Livestock or pets?

If you were paying attention to backyard farming trends about five years ago, you may have read a number of articles about how backyard rabbits were going to explode as a new sustainable meat source. A few local classes sprung up on butchering and processing your own rabbits, but the urban rabbit meat trend didn’t take off quite as strongly as predicted. That’s not to say that it won’t eventually catch on among urban homesteaders. Ultimately though, most urban dwellers aren’t comfortable with the idea of personally butchering bunnies, or anything they eat for that matter. Once you raise animals for meat, a “livestock, not pet” mentality must come into play. No doubt, you’re bound to have a niche group of interested customers; tap into your local chefs and slow-food groups to gauge opportunity.

Breeding rabbits, versus just keeping a few for show or manure, does require more skill and commitment.

“If you plan to breed rabbits, be sure to definitely speak with somebody experienced” Etienne says. “Consider going to a local rabbit show to see the diversity of rabbits available.” If you’re not going to breed your bunnies, then he advocates having them spayed or neutered.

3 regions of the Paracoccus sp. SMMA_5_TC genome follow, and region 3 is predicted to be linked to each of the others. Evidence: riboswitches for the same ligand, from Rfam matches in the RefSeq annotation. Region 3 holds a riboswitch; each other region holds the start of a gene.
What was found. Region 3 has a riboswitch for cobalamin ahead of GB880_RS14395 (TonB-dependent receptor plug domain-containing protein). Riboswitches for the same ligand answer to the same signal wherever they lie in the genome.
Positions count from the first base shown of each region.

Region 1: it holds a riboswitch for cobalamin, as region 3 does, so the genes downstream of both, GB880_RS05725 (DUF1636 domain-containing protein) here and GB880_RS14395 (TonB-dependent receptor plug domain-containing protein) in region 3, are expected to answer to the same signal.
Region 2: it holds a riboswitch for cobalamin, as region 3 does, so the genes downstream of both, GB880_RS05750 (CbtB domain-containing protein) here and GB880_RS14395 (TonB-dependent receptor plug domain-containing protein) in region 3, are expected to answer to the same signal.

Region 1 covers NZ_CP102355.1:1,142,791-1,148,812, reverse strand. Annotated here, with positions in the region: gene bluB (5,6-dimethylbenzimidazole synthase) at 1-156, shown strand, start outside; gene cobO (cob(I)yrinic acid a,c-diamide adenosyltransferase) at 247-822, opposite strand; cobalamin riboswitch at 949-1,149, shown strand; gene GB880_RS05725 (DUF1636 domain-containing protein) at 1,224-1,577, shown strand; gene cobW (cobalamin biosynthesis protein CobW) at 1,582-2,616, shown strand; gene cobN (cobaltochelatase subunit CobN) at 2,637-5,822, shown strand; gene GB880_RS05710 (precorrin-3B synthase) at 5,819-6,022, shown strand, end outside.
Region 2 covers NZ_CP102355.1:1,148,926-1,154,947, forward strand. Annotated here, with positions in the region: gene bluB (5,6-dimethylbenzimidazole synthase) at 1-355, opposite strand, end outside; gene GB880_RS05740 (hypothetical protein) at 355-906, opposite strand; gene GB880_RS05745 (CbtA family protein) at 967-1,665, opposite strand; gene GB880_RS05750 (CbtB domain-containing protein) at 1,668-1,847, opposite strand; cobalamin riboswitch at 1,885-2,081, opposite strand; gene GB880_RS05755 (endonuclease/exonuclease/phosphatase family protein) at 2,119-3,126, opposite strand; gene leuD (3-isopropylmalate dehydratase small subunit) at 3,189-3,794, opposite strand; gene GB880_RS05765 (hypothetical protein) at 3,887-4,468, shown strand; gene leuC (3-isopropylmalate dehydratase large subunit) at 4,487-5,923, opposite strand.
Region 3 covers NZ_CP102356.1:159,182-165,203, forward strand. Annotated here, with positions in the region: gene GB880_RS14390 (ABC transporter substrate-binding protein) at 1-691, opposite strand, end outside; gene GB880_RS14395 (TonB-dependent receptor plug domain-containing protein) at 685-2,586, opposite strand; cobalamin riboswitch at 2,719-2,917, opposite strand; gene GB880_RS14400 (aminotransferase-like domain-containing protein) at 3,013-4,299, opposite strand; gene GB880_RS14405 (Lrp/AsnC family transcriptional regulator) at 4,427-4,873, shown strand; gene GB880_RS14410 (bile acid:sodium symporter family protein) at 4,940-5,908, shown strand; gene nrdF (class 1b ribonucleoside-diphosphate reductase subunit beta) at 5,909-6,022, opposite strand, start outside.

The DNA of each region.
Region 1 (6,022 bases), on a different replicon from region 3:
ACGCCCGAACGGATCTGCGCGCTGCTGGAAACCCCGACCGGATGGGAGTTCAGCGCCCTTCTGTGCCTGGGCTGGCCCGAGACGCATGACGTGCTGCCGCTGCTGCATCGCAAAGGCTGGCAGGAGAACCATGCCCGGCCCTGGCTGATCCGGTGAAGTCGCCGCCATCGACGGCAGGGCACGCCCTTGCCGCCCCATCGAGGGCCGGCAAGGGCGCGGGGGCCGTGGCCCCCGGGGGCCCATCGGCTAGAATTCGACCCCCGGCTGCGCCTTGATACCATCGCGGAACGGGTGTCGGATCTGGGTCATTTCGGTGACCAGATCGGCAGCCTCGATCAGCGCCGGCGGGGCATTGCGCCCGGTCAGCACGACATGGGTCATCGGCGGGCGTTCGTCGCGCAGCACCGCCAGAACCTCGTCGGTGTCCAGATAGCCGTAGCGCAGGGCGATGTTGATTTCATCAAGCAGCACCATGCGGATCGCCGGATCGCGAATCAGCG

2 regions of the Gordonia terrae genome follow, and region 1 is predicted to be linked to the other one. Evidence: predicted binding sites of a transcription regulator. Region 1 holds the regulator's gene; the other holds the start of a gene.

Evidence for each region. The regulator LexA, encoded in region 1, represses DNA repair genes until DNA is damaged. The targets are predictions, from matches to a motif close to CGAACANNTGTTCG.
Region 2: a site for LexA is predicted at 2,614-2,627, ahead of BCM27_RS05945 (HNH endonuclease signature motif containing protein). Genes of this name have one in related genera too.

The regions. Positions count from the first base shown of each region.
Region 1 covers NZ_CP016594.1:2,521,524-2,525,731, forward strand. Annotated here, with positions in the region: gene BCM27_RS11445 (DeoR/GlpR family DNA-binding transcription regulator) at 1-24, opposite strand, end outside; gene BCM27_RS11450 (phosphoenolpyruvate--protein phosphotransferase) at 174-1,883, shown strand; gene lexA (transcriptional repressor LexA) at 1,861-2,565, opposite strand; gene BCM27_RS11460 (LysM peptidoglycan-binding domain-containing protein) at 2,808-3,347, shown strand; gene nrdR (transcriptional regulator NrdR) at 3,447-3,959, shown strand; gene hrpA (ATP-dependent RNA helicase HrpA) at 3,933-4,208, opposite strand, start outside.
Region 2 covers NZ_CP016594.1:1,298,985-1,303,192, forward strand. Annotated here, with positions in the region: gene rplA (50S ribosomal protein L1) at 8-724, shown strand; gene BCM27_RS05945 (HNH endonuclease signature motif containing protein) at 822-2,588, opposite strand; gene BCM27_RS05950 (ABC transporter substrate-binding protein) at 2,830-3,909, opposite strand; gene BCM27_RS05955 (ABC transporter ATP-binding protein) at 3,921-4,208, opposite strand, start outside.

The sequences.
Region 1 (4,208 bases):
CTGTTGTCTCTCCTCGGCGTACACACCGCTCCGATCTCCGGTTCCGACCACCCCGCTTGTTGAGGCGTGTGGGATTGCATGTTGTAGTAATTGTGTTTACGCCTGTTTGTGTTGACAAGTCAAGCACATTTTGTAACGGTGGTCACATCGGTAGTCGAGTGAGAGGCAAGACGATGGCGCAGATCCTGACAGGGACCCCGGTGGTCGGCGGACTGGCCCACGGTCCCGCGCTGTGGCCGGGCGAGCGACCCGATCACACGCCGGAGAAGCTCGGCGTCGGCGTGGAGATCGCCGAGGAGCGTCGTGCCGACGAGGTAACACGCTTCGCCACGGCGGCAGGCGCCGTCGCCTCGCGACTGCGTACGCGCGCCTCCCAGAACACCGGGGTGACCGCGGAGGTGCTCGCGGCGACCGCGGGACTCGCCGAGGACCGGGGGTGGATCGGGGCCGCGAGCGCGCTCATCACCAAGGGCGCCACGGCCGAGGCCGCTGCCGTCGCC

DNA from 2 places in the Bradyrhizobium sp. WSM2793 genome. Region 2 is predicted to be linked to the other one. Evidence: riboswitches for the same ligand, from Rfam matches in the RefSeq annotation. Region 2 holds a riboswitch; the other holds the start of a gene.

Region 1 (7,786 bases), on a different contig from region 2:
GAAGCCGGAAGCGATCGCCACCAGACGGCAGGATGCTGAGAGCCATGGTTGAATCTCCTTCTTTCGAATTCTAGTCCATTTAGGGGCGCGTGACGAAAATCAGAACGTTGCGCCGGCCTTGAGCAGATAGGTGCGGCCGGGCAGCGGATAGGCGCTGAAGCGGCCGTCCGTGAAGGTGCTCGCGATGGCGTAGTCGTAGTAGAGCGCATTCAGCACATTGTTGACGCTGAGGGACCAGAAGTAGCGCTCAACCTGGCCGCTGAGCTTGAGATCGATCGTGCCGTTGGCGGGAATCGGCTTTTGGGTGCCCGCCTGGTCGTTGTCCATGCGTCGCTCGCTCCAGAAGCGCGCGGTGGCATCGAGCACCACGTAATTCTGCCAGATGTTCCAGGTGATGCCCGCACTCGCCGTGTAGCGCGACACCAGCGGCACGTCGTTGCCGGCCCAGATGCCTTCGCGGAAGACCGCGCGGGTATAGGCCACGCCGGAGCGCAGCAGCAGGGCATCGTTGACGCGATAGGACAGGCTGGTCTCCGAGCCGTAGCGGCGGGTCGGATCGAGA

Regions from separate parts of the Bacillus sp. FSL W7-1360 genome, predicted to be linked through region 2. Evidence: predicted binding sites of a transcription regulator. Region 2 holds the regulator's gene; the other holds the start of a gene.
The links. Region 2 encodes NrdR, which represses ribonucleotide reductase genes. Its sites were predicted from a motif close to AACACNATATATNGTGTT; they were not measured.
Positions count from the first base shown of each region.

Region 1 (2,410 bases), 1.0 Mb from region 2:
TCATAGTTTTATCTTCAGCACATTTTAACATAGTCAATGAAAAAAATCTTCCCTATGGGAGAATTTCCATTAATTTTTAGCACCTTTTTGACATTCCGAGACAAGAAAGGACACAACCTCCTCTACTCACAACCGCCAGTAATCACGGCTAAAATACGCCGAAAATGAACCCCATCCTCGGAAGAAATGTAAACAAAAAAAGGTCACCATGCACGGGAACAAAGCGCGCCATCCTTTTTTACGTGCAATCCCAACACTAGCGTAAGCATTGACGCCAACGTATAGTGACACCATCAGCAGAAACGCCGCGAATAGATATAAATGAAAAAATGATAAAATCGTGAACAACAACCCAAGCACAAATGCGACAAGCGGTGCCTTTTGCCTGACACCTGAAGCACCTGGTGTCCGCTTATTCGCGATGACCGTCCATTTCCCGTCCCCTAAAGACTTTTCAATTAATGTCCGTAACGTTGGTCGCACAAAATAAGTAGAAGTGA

Natural composters

One of the main reasons rabbit is considered a sustainable meat option is that rabbits don’t compete with people for calories; meaning they don’t eat the same food we do.

Rather, rabbits eat forage. In a contained backyard environment, rabbits will benefit from a specially formulated feed as a primary food source. Then you can then supplement their diet with vegetable scraps and garden waste.

Rabbits act as highly efficient natural composters; just like backyard chickens. So if your customers are big vegetable gardeners, their backyard bunnies will help compost waste, providing excellent soil amendments or mulch. Plus, they’ll generate a steady supply of valuable manure fertilizer for the vegetable garden.